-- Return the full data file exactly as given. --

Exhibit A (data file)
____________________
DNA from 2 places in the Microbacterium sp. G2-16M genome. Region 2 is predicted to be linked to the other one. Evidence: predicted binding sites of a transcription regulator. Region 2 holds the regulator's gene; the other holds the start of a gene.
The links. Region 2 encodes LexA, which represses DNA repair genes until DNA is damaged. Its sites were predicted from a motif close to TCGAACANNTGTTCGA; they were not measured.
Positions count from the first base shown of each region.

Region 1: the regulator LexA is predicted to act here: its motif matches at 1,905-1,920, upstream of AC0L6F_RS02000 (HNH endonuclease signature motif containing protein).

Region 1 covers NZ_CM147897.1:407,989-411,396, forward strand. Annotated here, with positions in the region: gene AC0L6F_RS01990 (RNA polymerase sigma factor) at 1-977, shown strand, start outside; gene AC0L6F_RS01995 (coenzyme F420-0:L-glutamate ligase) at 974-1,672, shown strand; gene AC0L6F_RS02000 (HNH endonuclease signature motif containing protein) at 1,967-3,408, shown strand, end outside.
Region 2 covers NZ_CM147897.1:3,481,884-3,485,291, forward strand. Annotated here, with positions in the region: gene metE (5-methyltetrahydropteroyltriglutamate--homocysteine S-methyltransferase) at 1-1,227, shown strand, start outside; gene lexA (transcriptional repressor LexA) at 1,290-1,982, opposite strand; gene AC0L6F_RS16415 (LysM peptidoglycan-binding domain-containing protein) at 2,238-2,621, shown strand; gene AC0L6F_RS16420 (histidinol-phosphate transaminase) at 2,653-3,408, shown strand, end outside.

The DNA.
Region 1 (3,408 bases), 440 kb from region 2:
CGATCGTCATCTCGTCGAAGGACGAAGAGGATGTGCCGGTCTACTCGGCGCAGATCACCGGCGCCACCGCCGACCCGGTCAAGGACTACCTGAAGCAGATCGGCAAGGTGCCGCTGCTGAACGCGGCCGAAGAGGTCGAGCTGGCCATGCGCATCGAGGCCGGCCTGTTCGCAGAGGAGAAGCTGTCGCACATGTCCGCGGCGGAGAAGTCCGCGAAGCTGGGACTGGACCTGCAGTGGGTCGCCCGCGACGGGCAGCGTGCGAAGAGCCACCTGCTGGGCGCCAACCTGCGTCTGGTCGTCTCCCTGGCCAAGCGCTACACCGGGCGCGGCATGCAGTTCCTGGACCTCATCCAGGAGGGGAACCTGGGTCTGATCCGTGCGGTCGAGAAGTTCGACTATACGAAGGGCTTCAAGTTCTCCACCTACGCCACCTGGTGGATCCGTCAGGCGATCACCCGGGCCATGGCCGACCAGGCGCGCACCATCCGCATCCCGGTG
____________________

DNA from 2 places in the Microbacterium sp. G2-16M genome. Region 2 is predicted to be linked to the other one. Evidence: predicted binding sites of a transcription regulator. Region 2 holds the regulator's gene; the other holds the start of a gene.
The links. Region 2 encodes LexA, which represses DNA repair genes until DNA is damaged. Its sites were predicted from a motif close to TCGAACANNTGTTCGA; they were not measured.
Positions count from the first base shown of each region.

Region 1: the regulator LexA is predicted to act here: its motif matches at 1,905-1,920, upstream of AC0L6F_RS02000 (HNH endonuclease signature motif containing protein).

Region 1 covers NZ_CM147897.1:407,989-411,396, forward strand. Annotated here, with positions in the region: gene AC0L6F_RS01990 (RNA polymerase sigma factor) at 1-977, shown strand, start outside; gene AC0L6F_RS01995 (coenzyme F420-0:L-glutamate ligase) at 974-1,672, shown strand; gene AC0L6F_RS02000 (HNH endonuclease signature motif containing protein) at 1,967-3,408, shown strand, end outside.
Region 2 covers NZ_CM147897.1:3,481,884-3,485,291, forward strand. Annotated here, with positions in the region: gene metE (5-methyltetrahydropteroyltriglutamate--homocysteine S-methyltransferase) at 1-1,227, shown strand, start outside; gene lexA (transcriptional repressor LexA) at 1,290-1,982, opposite strand; gene AC0L6F_RS16415 (LysM peptidoglycan-binding domain-containing protein) at 2,238-2,621, shown strand; gene AC0L6F_RS16420 (histidinol-phosphate transaminase) at 2,653-3,408, shown strand, end outside.

The DNA.
Region 1 (3,408 bases), 440 kb from region 2:
CGATCGTCATCTCGTCGAAGGACGAAGAGGATGTGCCGGTCTACTCGGCGCAGATCACCGGCGCCACCGCCGACCCGGTCAAGGACTACCTGAAGCAGATCGGCAAGGTGCCGCTGCTGAACGCGGCCGAAGAGGTCGAGCTGGCCATGCGCATCGAGGCCGGCCTGTTCGCAGAGGAGAAGCTGTCGCACATGTCCGCGGCGGAGAAGTCCGCGAAGCTGGGACTGGACCTGCAGTGGGTCGCCCGCGACGGGCAGCGTGCGAAGAGCCACCTGCTGGGCGCCAACCTGCGTCTGGTCGTCTCCCTGGCCAAGCGCTACACCGGGCGCGGCATGCAGTTCCTGGACCTCATCCAGGAGGGGAACCTGGGTCTGATCCGTGCGGTCGAGAAGTTCGACTATACGAAGGGCTTCAAGTTCTCCACCTACGCCACCTGGTGGATCCGTCAGGCGATCACCCGGGCCATGGCCGACCAGGCGCGCACCATCCGCATCCCGGTG